On Christmas Day we went to church in the morning: as it was a special day they had decorated the church with toilet paper!  All I could think was ‘what a waste of toilet roll’ – we’re down to our last two rolls!!  We had a meal of nshima and relish at the church and then went to the hospital in the afternoon to give out tea and gifts to the patients. In the evening we had Christmas dinner complete with sprouts and cranberry sauce (out of a tin that was three years past it’s sell-by-date but tasted fine!).  I’m pleased to report that we did indeed source a turkey and it was eaten enthusiastically on Boxing Day when all the   ex-pat staff met for a bring-and-share Christmas meal.

We had two sets of twins born in quick succession earlier this week!  The first were breech twins who had a nice straight-forward delivery.  The second set were both facing head-down but proved to be much more problematic!  The first twin delivered without any problems but the second twin (Kapa, as you might remember!) was much bigger than the first so eventually ended up being delivered by Caesarean.  When I got back to Maternity after the operation the staff had helpfully labelled the twins – no chance of getting these two mixed up!!

Phil has been looking after a twelve-year boy called Adrian over the last week.  He presented eight weeks ago with a swelling in his neck.  We took a biopsy and sent it in the post to a hospital in the UK which very kindly processes our histology specimens: the biopsy was reported as a high grade lymphoma, similar to Burkitt’s Lymphoma.  Our nearest cancer specialists are 1000km away in Lusaka so we have had to start chemotherapy ourselves: we have a limited supply here at Kalene.  Adrian has just had his second round of chemotherapy and his tumour is starting to shrink.  We feel very much out of our comfort-zones administering chemotherapy!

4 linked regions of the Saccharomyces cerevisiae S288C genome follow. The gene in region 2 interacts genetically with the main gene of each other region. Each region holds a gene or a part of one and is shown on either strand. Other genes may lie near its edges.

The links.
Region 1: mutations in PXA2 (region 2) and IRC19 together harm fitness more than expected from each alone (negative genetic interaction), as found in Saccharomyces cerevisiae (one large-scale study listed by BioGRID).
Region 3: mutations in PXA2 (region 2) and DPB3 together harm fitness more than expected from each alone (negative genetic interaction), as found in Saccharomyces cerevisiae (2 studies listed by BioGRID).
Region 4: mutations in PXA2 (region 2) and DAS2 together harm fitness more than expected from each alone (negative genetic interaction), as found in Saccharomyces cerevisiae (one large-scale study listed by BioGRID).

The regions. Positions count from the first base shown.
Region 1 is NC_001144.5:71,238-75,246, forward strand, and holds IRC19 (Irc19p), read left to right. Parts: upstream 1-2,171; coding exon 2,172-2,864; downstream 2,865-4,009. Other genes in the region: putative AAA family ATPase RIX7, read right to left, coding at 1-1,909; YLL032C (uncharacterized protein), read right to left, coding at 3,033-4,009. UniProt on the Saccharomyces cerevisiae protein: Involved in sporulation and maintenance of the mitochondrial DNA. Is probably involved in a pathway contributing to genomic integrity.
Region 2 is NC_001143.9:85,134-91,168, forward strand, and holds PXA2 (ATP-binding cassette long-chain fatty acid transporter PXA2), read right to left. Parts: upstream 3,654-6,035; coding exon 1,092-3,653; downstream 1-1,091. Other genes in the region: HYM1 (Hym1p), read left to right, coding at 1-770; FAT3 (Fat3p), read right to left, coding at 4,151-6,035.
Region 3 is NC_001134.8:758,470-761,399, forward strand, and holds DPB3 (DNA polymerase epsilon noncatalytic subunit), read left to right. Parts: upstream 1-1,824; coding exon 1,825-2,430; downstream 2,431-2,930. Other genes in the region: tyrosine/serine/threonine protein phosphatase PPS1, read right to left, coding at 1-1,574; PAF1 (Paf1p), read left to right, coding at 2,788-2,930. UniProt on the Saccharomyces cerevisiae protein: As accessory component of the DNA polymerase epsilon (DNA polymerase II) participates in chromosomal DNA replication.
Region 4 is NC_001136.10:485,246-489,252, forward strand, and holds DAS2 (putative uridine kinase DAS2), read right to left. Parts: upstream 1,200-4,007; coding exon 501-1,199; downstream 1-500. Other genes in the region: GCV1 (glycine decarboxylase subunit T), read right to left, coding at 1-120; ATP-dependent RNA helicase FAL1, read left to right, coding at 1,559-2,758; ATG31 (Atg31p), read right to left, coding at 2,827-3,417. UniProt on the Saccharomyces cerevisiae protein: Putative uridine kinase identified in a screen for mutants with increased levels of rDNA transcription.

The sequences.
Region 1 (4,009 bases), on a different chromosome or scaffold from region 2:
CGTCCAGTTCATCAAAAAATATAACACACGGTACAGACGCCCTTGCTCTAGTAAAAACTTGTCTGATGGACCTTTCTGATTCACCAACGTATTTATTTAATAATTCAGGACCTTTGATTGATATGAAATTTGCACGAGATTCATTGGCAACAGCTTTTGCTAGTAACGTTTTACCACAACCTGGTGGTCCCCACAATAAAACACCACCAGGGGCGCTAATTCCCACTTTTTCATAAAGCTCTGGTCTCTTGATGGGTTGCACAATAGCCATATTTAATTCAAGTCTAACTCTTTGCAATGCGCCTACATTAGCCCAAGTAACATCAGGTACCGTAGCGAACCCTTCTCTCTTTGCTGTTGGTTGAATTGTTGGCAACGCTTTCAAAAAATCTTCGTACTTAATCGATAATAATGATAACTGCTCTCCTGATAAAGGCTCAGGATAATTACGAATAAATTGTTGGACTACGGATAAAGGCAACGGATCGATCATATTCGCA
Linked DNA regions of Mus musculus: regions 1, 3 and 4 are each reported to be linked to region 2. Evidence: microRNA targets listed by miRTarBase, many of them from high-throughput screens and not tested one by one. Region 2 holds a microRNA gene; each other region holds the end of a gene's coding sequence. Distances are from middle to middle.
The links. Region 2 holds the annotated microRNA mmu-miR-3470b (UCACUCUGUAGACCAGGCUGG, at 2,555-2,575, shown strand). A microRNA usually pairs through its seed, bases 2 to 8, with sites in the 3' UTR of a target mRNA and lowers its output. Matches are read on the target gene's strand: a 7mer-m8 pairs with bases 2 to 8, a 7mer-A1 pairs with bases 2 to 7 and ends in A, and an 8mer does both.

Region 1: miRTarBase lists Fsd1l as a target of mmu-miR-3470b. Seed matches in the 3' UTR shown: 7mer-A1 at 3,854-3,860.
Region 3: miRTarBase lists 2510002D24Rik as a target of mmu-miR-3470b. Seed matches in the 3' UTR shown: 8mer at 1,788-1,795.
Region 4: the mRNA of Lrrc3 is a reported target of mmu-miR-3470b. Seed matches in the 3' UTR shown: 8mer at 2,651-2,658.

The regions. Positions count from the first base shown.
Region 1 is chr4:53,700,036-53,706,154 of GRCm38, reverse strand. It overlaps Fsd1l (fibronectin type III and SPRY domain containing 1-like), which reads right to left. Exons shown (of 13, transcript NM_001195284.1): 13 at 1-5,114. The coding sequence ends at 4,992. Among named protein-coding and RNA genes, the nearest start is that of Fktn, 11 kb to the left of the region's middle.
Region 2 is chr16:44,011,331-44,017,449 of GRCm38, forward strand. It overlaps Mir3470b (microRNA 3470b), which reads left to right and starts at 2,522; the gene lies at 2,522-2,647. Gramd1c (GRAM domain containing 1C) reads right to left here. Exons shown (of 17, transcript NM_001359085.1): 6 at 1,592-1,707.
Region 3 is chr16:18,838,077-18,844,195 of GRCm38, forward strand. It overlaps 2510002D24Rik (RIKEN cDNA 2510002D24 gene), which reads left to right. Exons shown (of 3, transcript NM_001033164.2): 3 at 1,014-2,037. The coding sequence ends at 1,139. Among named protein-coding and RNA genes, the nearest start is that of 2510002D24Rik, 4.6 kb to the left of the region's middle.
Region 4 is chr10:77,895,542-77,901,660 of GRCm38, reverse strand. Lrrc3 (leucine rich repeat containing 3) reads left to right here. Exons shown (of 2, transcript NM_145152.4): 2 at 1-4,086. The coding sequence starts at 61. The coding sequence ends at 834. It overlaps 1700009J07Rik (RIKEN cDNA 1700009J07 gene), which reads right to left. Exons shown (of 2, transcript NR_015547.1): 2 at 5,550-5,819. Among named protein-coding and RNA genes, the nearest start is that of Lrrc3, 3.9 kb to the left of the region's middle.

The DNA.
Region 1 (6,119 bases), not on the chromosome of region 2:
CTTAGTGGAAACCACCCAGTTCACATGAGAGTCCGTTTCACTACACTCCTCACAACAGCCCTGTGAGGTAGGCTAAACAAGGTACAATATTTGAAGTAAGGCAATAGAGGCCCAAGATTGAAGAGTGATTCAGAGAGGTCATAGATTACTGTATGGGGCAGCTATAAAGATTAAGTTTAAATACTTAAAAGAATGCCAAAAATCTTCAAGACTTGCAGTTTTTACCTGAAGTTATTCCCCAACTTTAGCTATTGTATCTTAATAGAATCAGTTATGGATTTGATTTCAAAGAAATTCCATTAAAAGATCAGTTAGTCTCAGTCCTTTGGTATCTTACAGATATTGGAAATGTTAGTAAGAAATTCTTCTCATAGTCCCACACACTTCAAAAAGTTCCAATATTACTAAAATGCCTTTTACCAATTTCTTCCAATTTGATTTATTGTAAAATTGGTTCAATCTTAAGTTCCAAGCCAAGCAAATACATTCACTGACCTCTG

There was high drama on Thursday afternoon when a man was brought in from Angola after being attacked by a crocodile.  The croc had attacked him at 7pm the previous night as he was fishing.  His bowels were hanging out (wrapped up in a piece of material when he arrived) and he had multiple bite marks all over his body including one that had pierced his lungs.  His family had strapped a chair onto a motorbike, strapped the man to the chair and then driven for 12 hours until they reached Kalene Hospital. Phil, Chris and Emma spent the afternoon in theatre putting his bowels back, inserting a chest drain and cleaning out his wounds (crocs do not have very clean teeth!)  He had lost a lot of blood but is doing quite well now on the ward.  This is the least gory picture we have – believe me, you don’t want to see the other side of this man!